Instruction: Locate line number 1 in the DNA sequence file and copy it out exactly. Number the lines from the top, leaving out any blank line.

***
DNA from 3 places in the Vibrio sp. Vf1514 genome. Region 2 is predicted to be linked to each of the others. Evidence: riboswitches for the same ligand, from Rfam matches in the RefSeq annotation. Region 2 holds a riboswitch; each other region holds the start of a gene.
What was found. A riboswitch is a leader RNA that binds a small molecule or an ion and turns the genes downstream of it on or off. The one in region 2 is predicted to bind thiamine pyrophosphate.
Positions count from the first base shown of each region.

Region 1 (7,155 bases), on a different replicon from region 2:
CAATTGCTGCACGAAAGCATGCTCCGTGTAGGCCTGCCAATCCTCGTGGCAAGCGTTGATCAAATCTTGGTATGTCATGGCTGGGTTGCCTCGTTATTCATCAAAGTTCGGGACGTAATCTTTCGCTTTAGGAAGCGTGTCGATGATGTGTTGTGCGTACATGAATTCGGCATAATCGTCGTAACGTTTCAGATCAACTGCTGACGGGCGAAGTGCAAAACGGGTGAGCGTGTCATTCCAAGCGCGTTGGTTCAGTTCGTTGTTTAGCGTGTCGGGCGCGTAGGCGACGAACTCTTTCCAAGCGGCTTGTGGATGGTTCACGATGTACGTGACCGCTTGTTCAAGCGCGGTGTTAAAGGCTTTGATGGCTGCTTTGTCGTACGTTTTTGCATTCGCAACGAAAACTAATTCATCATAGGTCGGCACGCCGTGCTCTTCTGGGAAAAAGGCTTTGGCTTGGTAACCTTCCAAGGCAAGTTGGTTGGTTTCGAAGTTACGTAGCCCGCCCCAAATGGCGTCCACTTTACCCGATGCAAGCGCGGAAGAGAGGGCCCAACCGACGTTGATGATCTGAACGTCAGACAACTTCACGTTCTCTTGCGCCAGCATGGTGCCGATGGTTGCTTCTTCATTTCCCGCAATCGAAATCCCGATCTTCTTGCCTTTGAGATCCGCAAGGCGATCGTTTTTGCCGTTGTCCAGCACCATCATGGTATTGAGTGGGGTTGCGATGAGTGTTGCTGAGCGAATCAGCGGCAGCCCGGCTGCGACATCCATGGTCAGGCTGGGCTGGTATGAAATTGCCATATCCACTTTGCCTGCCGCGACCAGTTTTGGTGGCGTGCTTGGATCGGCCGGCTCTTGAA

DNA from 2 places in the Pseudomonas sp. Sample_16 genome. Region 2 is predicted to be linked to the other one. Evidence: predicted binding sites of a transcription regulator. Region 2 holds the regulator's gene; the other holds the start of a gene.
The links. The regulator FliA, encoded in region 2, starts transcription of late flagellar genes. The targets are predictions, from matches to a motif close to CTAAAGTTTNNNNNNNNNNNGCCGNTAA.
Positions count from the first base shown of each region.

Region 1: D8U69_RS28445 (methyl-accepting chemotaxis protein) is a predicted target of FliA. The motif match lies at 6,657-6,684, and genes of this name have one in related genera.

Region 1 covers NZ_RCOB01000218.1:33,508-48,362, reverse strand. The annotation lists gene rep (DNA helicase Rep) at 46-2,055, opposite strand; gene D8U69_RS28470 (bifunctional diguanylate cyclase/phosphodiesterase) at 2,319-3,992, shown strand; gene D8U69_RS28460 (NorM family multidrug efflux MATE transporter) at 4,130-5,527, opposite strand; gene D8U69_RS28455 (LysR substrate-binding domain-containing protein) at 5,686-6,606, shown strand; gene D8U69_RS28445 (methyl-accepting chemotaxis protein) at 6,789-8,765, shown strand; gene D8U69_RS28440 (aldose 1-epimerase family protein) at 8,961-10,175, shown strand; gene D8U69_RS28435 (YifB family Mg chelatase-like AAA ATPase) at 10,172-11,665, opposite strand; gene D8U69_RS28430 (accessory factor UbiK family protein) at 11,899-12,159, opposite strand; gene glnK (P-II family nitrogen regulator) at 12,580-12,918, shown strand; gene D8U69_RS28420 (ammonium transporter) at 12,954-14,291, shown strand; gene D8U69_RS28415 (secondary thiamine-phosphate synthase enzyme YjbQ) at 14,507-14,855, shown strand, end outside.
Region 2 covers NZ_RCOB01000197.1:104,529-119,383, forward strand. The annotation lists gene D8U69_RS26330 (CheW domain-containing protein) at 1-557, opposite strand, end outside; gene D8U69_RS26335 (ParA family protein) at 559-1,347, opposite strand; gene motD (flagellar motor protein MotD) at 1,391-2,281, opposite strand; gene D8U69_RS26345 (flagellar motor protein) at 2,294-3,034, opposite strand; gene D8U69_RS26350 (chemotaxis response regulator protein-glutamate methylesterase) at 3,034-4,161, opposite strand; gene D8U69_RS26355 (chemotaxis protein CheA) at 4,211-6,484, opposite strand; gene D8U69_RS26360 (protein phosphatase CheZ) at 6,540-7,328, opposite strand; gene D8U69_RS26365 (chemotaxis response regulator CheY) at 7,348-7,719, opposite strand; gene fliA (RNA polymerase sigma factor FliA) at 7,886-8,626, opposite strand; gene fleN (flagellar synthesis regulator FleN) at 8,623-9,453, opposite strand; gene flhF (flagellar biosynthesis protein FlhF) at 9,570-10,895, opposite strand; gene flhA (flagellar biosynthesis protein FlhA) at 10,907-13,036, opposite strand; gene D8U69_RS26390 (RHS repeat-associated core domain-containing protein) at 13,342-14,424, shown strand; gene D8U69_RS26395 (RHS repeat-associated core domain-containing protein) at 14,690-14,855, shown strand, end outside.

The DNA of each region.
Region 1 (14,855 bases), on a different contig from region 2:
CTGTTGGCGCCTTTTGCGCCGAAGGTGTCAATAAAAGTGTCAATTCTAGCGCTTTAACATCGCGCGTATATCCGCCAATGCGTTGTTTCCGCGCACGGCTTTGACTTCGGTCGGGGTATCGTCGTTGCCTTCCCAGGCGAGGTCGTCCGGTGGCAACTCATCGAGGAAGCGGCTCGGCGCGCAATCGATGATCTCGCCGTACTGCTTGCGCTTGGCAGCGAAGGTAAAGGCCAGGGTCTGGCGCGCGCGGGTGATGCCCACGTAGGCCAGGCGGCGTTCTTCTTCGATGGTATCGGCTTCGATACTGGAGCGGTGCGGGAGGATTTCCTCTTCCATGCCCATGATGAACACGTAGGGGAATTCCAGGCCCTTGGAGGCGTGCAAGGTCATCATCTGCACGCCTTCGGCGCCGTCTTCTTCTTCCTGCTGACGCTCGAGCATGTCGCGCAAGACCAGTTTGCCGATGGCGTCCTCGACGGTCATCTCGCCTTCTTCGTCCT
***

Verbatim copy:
DNA from 3 places in the Vibrio sp. Vf1514 genome. Region 2 is predicted to be linked to each of the others. Evidence: riboswitches for the same ligand, from Rfam matches in the RefSeq annotation. Region 2 holds a riboswitch; each other region holds the start of a gene.